I’ve been again tidying the first tranche of chapters of the second edition of my *Introduction to Formal Logic*. This time, in particular, I’ve removed some careless talk about ‘predicates’ which — as was rightly pointed out to me in a discussion of another post — just didn’t cohere with what I said more officially about predicates later. So here’s the latest version:

For new readers, as I’ve said here before, the headline news is that these really *are* introductory chapters (general scene-setting before we start work in earnest on formal propositional logic). So I introduce ideas like: validity, deduction vs induction, showing validity by ‘proofs’, showing invalidity by ‘counterexamples’. I also briefly discuss logical validity in a narrow sense vs deductive validity more generally. A quick look at the Table of Contents should give you a better idea of what these chapters are about.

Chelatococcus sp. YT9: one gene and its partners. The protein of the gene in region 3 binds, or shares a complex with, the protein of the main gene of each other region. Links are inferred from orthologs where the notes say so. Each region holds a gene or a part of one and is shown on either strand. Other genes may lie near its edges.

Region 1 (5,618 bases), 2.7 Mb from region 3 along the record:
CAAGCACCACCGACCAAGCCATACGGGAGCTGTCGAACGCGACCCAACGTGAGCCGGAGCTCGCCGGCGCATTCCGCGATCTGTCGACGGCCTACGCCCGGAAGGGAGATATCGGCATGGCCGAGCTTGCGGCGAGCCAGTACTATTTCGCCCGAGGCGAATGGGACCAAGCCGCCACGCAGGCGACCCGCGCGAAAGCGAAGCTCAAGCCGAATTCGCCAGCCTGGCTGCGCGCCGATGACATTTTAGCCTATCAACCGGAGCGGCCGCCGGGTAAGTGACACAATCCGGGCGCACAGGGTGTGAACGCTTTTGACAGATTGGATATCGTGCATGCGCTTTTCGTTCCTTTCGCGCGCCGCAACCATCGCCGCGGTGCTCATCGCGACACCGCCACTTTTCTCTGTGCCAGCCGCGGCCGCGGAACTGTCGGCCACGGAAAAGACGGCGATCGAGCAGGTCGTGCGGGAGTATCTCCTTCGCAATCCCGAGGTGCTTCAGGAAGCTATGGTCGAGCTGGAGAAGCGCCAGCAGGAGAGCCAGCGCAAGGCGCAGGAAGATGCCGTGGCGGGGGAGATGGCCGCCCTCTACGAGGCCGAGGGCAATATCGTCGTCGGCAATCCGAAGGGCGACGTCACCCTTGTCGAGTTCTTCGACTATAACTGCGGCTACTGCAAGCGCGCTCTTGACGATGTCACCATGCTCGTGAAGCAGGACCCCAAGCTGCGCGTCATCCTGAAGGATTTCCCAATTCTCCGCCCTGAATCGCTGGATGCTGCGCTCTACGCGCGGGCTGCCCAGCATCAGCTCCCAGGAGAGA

Hopefully, the presentation is accessible and reasonably user-friendly without talking down to the reader. So this first part of *IFL2* should be of interest and of use to any philosophy student about to start a logic course this next term/semester (indeed, they should be of use to *any* beginning philosopher). Do please spread the word, and do point prospective students to the link!

NB If anyone wants to see more of the book in draft form, let me know at the email addrss given in the page headers for that first tranche of chapters. The treatment of propositional logic (explanation of syntax/semantics, truth tables, truth trees, motivation for material conditional etc. etc.) is ready for prime time, or at least ready for comments. The deal on your side is that if you do ask for more, that counts as an undertaking not to recirculate the chapters, and an undertaking to give me whatever comments/corrections you have. On my side the deal is that useful comments get your name in lights in the “Thanks” section at the beginning of the book!